In my dreams, I live on the outskirts of towns like these.

When I wake up, I’m driving a fifteen-year-old sedan through a bigger small town situated in the remote corn fields of northwestern Missouri.

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People where I grew up don’t really understand that something between the ghost towns of old movies and country songs and their micropolitan areas are 19th century buildings lining the two-lane highways cutting across large spaces of the middle United States.

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If you don’t stop for gas, you may not make it to the next stop.

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Bars like these may still be open, but many of them are recently boarded up.

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As I drive past these places, I wish I knew the stories behind the peeling paint. Most of these towns started during the first rural-to-urban migrations at the beginning of the 20th century, but their final glory days faded some time in the mid- to late 1970s when the Boomers left the farms for good.

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Inhabitants of these small towns hold, if not take, pride in their homes and haunts like these. On an off-chance, their violent histories and onion rings or burgers might make it onto some Food Network or History Channel shows.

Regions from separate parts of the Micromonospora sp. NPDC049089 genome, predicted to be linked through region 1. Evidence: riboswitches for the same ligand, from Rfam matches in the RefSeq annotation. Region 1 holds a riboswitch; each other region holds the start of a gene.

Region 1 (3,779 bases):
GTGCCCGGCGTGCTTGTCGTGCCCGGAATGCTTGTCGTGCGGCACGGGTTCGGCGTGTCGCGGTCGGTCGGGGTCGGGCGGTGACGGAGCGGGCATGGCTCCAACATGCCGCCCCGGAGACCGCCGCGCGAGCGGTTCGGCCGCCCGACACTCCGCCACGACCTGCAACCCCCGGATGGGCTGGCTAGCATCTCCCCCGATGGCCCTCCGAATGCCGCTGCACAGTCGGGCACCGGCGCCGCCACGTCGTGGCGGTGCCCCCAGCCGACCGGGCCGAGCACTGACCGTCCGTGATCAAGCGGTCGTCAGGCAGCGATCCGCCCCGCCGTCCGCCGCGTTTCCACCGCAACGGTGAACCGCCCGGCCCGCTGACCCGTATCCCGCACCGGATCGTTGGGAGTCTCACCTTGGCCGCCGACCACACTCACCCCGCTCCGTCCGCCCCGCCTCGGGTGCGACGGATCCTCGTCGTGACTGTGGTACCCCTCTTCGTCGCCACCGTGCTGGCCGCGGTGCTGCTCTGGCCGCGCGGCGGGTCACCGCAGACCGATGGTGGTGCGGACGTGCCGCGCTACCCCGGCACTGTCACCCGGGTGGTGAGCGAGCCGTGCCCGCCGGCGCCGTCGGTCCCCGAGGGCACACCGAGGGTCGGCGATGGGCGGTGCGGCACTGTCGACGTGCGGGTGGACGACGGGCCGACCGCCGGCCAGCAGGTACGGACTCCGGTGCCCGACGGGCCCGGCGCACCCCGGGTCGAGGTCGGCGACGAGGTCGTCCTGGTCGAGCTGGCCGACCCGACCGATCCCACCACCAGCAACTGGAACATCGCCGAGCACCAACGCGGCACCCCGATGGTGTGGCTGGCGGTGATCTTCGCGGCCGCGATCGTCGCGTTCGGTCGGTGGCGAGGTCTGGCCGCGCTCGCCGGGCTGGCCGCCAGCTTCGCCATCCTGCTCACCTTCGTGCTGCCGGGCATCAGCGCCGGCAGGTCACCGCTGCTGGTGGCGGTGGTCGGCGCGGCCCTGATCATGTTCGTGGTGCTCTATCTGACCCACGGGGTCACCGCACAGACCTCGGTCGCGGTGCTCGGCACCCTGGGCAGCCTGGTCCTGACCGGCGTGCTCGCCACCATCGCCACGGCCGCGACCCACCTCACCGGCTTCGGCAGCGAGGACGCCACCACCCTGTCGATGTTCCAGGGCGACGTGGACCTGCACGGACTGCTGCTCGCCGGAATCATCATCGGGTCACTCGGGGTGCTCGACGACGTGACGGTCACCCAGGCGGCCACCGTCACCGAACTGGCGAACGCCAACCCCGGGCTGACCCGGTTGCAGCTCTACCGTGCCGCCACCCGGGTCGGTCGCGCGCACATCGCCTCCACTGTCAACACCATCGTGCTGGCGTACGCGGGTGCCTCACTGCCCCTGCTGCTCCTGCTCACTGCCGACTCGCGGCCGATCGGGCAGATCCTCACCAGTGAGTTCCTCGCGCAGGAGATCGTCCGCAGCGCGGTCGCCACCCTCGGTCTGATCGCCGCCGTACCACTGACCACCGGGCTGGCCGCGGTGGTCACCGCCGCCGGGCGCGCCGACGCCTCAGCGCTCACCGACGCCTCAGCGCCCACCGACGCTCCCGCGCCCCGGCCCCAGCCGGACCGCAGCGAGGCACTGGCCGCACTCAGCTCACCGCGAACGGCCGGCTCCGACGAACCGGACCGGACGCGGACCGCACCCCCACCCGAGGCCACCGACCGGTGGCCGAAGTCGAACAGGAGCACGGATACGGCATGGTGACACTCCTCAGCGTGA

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Churches and schools with students of only 90 from K-12 stick around, but a lot of the kids ride buses for up to an hour or more. I’ve been fortunate to write about some of the best things coming from places that would otherwise be known for shame.

The churches, made of faithful attendees and faithfully departed, gather with 35 or 40 congregants on Sunday mornings.

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When some people ask me to describe where I live, I can’t explain it well enough.

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I watch, but I’m an outsider, really. These places are pieces of where my ancestors lived. They don’t look like what my parents, grandparents, or great-grandparents remember.

As connected as I might feel, I live here but am only a visitor.